The final point is that, in case there is any doubt, Congress’ power to delegate regulatory authority to agencies is a backbone of American law. Environmental statutes give the Environmental Protection Agency the power to determine which technologies will best achieve Congress’ goal of cleaning the air. Health laws let the Secretary of Health and Human Services determine who is protected from discrimination by their health providers. Labor laws let agency leaders determine who receives overtime pay.
There are more examples of this kind of delegation than any lawyer or any government official is aware of. The Republican Supreme Court is about to give itself a veto power of every example of such delegation. In some cases, they may invalidate entire statutory schemes because Congress relied too heavily on delegation.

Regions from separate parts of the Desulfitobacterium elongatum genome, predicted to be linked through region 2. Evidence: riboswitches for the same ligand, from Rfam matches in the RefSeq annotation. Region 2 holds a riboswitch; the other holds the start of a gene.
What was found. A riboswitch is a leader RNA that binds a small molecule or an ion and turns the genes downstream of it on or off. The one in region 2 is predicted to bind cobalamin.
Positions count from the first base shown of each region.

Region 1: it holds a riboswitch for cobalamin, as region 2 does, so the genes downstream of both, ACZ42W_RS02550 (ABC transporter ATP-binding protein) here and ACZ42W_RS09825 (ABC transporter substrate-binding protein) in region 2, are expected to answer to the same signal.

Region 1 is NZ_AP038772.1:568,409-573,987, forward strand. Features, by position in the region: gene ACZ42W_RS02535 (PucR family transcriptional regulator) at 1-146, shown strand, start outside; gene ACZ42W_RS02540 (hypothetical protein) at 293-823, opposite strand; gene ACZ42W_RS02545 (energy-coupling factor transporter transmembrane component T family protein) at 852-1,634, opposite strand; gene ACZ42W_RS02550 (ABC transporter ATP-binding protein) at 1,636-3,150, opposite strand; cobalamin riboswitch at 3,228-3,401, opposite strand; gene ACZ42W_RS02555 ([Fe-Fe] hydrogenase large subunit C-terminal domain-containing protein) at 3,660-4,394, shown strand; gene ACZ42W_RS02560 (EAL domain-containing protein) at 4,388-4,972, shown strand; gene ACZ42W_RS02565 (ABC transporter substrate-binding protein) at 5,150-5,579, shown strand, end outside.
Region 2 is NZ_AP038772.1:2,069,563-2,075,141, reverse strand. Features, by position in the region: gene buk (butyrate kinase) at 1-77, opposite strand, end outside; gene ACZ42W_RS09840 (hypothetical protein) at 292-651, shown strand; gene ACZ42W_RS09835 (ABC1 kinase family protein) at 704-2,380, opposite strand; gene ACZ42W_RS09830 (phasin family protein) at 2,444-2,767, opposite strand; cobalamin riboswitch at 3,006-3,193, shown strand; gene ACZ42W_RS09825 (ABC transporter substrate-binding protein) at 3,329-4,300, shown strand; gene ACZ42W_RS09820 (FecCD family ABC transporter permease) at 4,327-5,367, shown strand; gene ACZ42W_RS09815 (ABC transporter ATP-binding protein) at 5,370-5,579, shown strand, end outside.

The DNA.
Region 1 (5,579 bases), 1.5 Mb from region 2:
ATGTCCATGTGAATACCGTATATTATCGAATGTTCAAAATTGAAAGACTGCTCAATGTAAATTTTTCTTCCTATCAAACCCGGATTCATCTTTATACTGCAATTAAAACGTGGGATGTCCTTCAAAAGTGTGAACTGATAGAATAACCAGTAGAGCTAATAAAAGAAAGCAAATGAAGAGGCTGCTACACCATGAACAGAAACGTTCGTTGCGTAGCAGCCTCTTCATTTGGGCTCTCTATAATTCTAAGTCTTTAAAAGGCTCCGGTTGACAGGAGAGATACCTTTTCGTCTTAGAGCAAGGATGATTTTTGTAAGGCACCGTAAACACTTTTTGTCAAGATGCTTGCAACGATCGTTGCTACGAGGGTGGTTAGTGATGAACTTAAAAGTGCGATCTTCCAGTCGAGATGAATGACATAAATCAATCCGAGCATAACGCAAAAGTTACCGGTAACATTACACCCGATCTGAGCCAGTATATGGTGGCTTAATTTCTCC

Had Congress known that the Supreme Court would pull this rug out from under it, it may have written some of these laws differently. It may not have structured the entire Clean Air Act to depend on the EPA’s judgments about things like the cost effectiveness of green technology.
But Congress acted on the assumption that the Supreme Court would not someday be held by nihilist revolutionaries. And now our entire system of law will suffer for that assumption.